We're reading a post on LifeHacker talking about making your own biodegradable plastic. Evidently the recipe is straightforward:
Grab some milk or cream, and some lemon juice or vinegar. Put the cream in a saucepan and heat it, using the lowest setting on the stove and stirring constantly to keep it from burning. When it starts to simmer, spoon the vinegar and lemon juice into it until it curdles through, and then leave it to cool. This makes a very soft plastic – to make it harder, the milk has to soak in the vinegar for a long time.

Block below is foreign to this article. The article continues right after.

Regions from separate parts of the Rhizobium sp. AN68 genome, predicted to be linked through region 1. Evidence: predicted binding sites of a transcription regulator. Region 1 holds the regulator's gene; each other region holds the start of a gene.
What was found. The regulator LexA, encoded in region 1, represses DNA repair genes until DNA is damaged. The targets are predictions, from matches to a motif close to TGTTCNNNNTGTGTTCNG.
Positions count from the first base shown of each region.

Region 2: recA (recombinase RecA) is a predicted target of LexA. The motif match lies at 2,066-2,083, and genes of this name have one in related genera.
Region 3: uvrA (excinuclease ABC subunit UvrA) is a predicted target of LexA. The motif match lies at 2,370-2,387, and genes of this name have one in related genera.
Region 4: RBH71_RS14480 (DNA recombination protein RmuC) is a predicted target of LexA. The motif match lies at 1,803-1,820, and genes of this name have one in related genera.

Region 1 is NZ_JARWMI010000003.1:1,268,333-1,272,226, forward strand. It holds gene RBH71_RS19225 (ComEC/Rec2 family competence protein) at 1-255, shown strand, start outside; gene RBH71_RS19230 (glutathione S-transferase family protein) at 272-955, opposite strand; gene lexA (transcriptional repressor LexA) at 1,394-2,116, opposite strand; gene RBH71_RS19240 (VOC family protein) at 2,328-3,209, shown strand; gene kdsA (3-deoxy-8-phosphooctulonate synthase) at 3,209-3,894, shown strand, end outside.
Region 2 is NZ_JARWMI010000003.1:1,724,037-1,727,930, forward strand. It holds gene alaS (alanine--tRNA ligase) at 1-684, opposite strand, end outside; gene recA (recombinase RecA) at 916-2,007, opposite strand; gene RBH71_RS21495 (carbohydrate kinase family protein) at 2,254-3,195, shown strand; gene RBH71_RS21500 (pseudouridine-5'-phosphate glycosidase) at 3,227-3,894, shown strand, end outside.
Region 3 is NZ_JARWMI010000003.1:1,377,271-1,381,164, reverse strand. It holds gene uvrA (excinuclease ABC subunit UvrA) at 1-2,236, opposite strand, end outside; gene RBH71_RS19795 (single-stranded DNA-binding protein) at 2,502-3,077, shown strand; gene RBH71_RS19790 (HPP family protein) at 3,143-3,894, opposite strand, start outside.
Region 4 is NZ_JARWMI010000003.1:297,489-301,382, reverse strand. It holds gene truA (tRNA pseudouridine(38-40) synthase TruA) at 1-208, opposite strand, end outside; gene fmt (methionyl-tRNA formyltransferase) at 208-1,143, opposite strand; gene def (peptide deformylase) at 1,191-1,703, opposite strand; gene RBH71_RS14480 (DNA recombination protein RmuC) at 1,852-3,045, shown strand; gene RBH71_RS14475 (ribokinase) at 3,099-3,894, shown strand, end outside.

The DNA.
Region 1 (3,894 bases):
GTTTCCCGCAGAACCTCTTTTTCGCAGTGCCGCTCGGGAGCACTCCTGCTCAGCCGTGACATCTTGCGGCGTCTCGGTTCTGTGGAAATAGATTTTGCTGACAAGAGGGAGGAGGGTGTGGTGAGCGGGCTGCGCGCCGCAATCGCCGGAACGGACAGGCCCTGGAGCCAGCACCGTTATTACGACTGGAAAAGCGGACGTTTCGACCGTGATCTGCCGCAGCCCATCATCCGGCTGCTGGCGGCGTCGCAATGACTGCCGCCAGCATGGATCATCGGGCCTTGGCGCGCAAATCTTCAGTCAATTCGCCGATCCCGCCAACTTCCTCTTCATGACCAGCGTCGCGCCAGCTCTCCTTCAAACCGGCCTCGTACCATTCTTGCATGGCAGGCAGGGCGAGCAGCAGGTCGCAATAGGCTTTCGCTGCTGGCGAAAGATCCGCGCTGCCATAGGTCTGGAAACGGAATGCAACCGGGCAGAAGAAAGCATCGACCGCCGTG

They go on to describe alternative methods of making plastic using other commonly available substances, such as potatoes.
We're wondering what this might mean for 3D printing, where you kinda need print material. Would it be possible to create 3D printer feedstock from common household materials? We think this could be challenging, because:
- Household materials are going to be quite inconsistent and thus any plastic produced could have wildly different characteristics. This would make proper calibration almost impossible.
- Even if one could produce plastic with consistent and known characteristics, there's the issue of how to delivery it to your 3D printer, which likely expects a rigid filament of specific diameter. It doesn't expect a bowl of mush. A method of rigidizing and extruding the plastic is required.
In the end, we think it's not gonna happen soon.